Politicians and news media coverage have fueled a widespread belief that gun violence primarily affects urban communities. But researchers are urging the public to understand that shootings are a universal issue — and that many rural Americans experience higher rates of gun death than their big-city counterparts.

That’s the thrust of a new research letter, published April 26 in the Journal of the American Medical Association, which found that firearm deaths are more likely to occur in small towns than in major cities. The authors analyzed 20 years of mortality data across a range of county types — from most rural to most urban — and found that the most rural counties had the highest rates of firearm deaths compared to the most urban counties. The researchers also found that, regardless of county type, firearms deaths increased markedly from 2011 to 2020 compared to the previous decade, primarily because of an increase in gun suicides. 

“We felt like it was really important to point out that this isn’t simply a city problem,” said Charles Branas, the chair of epidemiology at Columbia University’s School of Public Health and one of the letter’s authors. “Gun deaths are also a problem in these small towns and rural areas.”

To conduct their research, Branas and his colleagues compared data from 2001-2010 to 2011-2020, looking for trends in mortality rates. They found that, compared to the period between 2001 to 2010, when the overall firearm death rate in the most rural counties was nearly 25 percent higher than the most urban counties, that margin had increased to nearly 40 percent between 2011 and 2020. In both time periods, rural counties experienced a significantly higher rate of gun suicides and a lower rate of gun homicides. 

The research builds on a previous study of gun deaths between 1989 through 1999, which found the risk of dying by gunshot was nearly the same in rural and urban areas. The researchers said they were motivated to follow up on the earlier research, but also felt it was important to complete the new study because of rural legislators’ unwillingness to focus on public health measures to reduce gun violence. 

Branas noted that the study did not analyze nonfatal shootings, which might affect the overall findings. 

“I do not want to minimize the risk that people face in cities,” he said, “but I do think that what the data points out is that this is everybody’s problem, and that we all need to get together on the issue if we really are going to make a difference.”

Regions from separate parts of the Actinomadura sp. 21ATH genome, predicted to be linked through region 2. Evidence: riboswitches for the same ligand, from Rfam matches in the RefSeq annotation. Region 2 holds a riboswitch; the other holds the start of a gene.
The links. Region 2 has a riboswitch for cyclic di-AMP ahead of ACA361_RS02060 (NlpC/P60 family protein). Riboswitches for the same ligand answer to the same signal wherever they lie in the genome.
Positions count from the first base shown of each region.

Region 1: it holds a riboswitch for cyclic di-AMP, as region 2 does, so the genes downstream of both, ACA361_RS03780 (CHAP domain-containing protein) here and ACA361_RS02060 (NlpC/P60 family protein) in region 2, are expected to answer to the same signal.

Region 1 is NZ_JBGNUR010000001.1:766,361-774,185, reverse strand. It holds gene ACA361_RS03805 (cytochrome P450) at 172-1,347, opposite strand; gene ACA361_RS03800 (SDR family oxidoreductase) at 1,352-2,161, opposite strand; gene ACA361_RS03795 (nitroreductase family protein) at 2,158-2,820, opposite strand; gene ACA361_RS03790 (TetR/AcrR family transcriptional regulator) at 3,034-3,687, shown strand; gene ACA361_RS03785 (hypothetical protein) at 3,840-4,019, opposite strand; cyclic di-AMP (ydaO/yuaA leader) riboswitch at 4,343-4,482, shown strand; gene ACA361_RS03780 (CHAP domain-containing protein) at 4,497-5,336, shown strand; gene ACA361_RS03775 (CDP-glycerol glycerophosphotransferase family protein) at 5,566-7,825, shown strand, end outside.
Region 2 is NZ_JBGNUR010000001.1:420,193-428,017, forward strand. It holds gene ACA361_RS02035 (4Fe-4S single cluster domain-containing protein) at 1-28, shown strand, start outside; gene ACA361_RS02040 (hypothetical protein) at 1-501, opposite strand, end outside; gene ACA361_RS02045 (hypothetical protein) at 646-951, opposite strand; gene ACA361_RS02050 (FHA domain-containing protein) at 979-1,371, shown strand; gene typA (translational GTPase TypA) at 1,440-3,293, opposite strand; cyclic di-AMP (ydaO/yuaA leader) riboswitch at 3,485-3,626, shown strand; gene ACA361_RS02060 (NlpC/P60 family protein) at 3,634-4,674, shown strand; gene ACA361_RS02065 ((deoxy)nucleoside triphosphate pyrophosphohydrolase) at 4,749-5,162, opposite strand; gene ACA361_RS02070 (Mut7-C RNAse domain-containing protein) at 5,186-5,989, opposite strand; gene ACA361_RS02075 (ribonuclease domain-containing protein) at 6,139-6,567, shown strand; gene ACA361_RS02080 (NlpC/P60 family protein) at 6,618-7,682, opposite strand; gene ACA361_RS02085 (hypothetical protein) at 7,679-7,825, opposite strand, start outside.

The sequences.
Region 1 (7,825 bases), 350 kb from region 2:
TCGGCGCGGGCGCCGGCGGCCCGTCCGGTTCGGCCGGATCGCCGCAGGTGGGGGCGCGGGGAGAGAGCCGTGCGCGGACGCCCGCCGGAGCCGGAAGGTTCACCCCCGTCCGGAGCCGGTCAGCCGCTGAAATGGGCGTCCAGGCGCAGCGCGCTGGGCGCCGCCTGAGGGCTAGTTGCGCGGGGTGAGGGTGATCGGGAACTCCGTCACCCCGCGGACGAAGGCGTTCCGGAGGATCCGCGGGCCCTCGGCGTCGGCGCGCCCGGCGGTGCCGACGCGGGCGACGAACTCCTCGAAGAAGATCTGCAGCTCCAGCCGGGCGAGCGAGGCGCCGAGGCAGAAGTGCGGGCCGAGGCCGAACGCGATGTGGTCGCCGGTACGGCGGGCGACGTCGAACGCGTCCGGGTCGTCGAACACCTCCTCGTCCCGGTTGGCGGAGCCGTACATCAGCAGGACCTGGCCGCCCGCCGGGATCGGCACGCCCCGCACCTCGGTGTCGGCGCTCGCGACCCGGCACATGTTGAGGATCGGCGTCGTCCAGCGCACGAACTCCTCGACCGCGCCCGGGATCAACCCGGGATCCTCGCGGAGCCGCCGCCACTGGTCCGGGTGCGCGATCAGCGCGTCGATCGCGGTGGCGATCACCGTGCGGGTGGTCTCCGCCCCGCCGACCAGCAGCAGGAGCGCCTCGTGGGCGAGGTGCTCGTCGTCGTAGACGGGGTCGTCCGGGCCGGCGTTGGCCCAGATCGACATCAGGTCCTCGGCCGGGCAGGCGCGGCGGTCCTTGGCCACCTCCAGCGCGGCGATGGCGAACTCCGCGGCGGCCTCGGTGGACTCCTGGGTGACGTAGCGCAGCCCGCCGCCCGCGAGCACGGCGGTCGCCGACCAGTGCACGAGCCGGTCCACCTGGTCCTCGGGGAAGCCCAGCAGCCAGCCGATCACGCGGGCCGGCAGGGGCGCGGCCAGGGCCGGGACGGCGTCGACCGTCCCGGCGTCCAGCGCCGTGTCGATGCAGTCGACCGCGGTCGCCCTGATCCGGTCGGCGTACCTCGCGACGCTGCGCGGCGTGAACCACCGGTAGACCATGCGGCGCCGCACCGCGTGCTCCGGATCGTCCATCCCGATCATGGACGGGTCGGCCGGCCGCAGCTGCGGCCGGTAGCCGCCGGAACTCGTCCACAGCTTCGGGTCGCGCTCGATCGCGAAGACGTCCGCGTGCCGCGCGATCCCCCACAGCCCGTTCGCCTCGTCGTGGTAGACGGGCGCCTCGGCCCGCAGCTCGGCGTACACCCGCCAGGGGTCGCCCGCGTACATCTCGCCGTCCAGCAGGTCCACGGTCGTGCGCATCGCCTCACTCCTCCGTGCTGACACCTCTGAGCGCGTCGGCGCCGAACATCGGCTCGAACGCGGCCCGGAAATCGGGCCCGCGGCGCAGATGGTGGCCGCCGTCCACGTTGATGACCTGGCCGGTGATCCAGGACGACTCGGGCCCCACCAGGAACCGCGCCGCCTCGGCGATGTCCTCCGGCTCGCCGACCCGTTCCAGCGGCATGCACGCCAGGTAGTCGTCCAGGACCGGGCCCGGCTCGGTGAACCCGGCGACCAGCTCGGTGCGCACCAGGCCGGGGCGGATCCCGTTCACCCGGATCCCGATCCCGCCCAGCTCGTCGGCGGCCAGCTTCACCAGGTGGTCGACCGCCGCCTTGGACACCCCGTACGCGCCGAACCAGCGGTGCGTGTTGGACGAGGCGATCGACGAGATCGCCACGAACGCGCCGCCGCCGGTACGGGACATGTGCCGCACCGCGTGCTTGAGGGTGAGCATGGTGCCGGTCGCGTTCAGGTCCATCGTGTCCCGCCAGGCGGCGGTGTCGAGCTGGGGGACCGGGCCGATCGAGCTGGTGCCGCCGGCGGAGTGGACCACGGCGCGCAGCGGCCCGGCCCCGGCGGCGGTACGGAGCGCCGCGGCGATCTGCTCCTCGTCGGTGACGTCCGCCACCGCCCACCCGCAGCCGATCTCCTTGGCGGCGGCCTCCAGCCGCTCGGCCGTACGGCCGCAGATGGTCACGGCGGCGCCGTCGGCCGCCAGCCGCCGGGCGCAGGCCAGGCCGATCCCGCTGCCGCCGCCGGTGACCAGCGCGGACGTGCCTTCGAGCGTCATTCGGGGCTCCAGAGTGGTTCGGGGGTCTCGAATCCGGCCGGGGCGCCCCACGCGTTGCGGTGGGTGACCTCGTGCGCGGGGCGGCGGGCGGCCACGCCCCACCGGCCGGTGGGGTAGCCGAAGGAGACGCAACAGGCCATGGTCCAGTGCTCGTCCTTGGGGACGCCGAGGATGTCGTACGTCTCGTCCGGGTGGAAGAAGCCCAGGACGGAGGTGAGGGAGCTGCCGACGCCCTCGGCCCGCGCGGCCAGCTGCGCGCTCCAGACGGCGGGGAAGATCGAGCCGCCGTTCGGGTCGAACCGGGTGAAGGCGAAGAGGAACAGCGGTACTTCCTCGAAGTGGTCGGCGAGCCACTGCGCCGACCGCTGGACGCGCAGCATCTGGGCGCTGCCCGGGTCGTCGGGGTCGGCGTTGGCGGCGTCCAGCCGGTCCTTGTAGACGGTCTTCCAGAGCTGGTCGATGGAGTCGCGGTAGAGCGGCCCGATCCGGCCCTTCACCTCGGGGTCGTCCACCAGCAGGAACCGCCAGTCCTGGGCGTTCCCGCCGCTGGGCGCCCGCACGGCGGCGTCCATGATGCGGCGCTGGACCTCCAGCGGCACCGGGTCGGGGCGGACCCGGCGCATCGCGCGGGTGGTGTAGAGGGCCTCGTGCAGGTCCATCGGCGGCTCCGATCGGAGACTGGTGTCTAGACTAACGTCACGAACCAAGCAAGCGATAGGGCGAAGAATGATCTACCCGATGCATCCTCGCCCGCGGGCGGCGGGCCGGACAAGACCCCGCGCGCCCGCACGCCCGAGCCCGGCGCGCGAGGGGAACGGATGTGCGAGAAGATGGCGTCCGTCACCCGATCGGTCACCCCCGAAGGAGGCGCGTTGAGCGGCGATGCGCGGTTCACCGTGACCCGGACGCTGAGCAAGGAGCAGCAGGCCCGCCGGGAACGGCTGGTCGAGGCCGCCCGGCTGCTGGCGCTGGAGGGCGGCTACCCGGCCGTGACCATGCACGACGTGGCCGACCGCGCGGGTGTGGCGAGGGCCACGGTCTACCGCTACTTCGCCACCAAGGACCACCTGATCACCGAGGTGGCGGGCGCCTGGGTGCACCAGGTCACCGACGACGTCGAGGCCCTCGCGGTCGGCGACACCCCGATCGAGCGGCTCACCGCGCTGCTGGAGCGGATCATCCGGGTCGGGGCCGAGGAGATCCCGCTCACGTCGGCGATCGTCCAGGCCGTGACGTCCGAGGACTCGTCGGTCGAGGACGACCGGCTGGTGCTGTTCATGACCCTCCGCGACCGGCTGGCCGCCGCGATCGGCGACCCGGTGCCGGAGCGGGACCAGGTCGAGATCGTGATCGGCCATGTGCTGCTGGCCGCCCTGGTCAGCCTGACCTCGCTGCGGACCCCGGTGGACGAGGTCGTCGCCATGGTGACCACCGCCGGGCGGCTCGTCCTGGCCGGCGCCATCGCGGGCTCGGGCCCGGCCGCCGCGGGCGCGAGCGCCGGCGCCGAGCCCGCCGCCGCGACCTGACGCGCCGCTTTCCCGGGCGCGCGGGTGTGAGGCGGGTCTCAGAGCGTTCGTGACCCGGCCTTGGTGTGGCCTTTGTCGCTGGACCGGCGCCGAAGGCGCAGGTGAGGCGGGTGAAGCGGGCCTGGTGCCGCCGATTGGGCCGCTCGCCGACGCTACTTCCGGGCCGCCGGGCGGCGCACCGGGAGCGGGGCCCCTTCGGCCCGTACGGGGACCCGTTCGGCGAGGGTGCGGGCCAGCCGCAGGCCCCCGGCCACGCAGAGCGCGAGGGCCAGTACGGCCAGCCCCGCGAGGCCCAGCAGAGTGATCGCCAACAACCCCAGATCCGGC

The perception that urban communities are the epicenters of America’s gun violence crisis persists even as data shows otherwise. In 2022, the Center for American Progress (CAP) published a report that found proportionally rural communities had higher rates of gun homicide than urban communities. 

Authors of the JAMA letter and CAP report note that misrepresentation of where gun violence takes place has legislative and judicial implications, including politicians not adequately allocating resources throughout the state to address gun violence throughout multiple communities. In addition, they both mentioned that racist historical narratives also contribute to the perpetuation of gun violence being only an issue for urban communities, which have historically had high populations of marginalized groups.

“I think it is important that we combat the narrative that this is a city problem,” said Nick Wilson, a researcher at CAP who worked on the report. “Gun violence impacts all communities, whether it’s rural, suburban or urban, and we are all in this together and have to pass stronger laws and invest in prevention.” 

In the past decade, more Americans than ever say they are purchasing guns for self-protection, although research shows that the presence of a firearm increases the odds that it is used against its owner. Studies also show that rural communities have the highest rates of gun ownership in the country.

The JAMA letter also illustrates how, although rural counties saw the largest increase in gun suicide rates, suicides have steadily increased in all county types since 2001. Gun homicides were not as consistent across all county types.

“When we say gun violence is a public health problem, we need to be very clear about what that means,” said Branas. “Gun suicides are not crimes, and they should not be classified or treated as such, and that means that the law system is not involved, this is a true public health responsibility.”